Home » Stocks » Are ‘Public’ Private Equity Firms a Contradiction in Terms?

Are ‘Public’ Private Equity Firms a Contradiction in Terms?


Corporate takeover, leveraged buyout, alternative asset management, private equity — whichever the popular term-of-the-day happens to be (presently the latter), the current push for private equity (PE) firms to list in the securities market has caused many public investors to turn heads and take notice.

Once famously known for being secluded and enigmatic, the PE industry finds itself now at the front doors of potential shareholders with a welcome cake in its hands and a Cheshire cat-sized smile upon its face.  This may very well be innocent enough, but as newly transformed publicly traded companies, it begs the question: Will these private equity companies change their model to suit the needs of their shareholders or will they continue to do what is best for the limited partners, as they have traditionally done? Or is it possible to appease both types of investors considering their polarizing investment objectives?

In the not-so-distant past (say two years ago), there was a time when your typical leveraged buyout company, or LBO, would not have to put on a spectacular song-and-dance show in order to get lenders clamoring for more performance with promises of high returns.  Pension funds, financial institutions, insurance companies, and universities, just to name a few, were all too eager to give and had more than enough capital to finance the market’s funds.  But as recovery from domestic macroeconomic factors as well as the global impact of a weakening euro sovereign credit, coupled with the industry entering a new unchartered business cycle, pressure began to mount.  So much so that in recent years some of the largest LBO companies in the world like Blackstone (NYSE: BX), Kohlberg Kravis Roberts & Co. (NYSE: KKR), Carlyle (NASDAQ: CG) and Oaktree Capital (NYSE: OAK) have all changed their tune about opening their own doors to the public.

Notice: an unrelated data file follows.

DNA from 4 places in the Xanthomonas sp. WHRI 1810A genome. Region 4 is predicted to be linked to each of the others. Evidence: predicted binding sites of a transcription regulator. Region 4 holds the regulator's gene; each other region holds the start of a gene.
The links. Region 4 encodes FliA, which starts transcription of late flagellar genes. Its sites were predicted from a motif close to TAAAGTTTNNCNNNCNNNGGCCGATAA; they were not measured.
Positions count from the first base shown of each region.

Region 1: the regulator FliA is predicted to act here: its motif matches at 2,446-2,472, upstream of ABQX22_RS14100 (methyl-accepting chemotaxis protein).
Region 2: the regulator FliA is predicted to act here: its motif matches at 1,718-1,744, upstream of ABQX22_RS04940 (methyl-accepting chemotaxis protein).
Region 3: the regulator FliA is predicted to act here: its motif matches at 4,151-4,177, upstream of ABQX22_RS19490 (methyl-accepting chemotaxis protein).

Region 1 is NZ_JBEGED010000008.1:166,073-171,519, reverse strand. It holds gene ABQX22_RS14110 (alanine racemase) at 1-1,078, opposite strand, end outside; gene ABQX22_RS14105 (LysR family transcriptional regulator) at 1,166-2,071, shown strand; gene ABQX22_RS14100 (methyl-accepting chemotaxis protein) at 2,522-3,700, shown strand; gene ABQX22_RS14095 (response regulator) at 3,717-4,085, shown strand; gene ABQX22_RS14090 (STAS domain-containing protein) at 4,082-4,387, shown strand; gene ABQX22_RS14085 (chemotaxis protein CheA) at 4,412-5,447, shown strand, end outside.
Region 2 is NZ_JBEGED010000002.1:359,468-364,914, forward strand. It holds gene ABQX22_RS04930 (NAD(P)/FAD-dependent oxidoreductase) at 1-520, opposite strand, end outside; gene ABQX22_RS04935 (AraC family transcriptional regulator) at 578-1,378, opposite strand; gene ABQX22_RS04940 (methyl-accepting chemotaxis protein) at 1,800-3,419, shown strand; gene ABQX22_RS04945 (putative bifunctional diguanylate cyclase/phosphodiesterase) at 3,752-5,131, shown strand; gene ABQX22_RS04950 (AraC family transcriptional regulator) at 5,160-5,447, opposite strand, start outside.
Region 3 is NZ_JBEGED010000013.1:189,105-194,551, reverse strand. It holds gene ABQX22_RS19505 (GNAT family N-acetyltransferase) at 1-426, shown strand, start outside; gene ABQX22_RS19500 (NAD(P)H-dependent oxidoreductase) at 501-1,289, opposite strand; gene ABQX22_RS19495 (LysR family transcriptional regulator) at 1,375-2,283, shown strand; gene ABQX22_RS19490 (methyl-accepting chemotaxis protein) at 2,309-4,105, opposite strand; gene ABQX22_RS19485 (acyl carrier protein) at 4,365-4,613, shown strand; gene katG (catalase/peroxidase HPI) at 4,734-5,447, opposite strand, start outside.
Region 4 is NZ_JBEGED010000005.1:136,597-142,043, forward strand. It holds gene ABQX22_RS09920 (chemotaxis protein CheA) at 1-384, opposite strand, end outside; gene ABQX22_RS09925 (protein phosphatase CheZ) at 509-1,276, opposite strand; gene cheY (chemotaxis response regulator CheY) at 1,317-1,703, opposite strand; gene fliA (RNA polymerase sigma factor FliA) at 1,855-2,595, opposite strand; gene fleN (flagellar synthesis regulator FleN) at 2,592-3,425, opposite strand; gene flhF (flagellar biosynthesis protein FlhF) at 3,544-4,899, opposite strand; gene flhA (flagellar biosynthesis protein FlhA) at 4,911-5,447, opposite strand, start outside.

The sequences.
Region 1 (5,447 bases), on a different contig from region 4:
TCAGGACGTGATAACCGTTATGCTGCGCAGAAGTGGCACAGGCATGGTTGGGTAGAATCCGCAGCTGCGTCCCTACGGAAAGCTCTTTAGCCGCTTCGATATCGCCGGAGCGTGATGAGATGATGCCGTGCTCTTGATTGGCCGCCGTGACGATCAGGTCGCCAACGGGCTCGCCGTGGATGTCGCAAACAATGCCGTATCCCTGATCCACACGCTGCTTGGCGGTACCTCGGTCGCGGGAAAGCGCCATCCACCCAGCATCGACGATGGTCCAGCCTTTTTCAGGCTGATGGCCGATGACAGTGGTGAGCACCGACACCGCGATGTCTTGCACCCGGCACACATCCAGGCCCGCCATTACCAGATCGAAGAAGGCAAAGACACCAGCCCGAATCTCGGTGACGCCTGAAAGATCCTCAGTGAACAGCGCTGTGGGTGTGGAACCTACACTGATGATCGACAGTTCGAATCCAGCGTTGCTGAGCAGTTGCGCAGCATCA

For the managers of PE funds, general partners, pressure was also exacerbated in finding “quality” investments needed to absorb the $949 billion in dry powder accumulated — committed capital from limited partners — before expiration or risk sacrificing management fees. According to Bain & Co., a private equity research company, more than 4,500 companies accounted for the nearly $1 trillion in dry powder — more than $400 million of it from buyouts alone.  All this of course is happening at the same time when exists that would have normally been pushed back until the upcoming year were being conducted before the pending 2012 tax break on the PEs carried interest ran out.

The following data provided by the Private Equity Growth Capital Council revealed that:

  • U.S. private equity activity declined in the first quarter of 2012, primarily due to investment volume, which fell by 70% from $42 billion the previous quarter to $13 billion, while…
  • fundraising declined by 17% from its previous quarter to $20 billion and exit volume falling 22% from its previous quarter to $24 billion.
  • On the other hand, the average equity contribution by sponsors of U.S. leveraged buyouts increased to 44% in Q1 2012 up from the previous quarter of 38% and with callable capital reserves (dry powder) for global buyout funds increased to $382 billion in Q1 2012.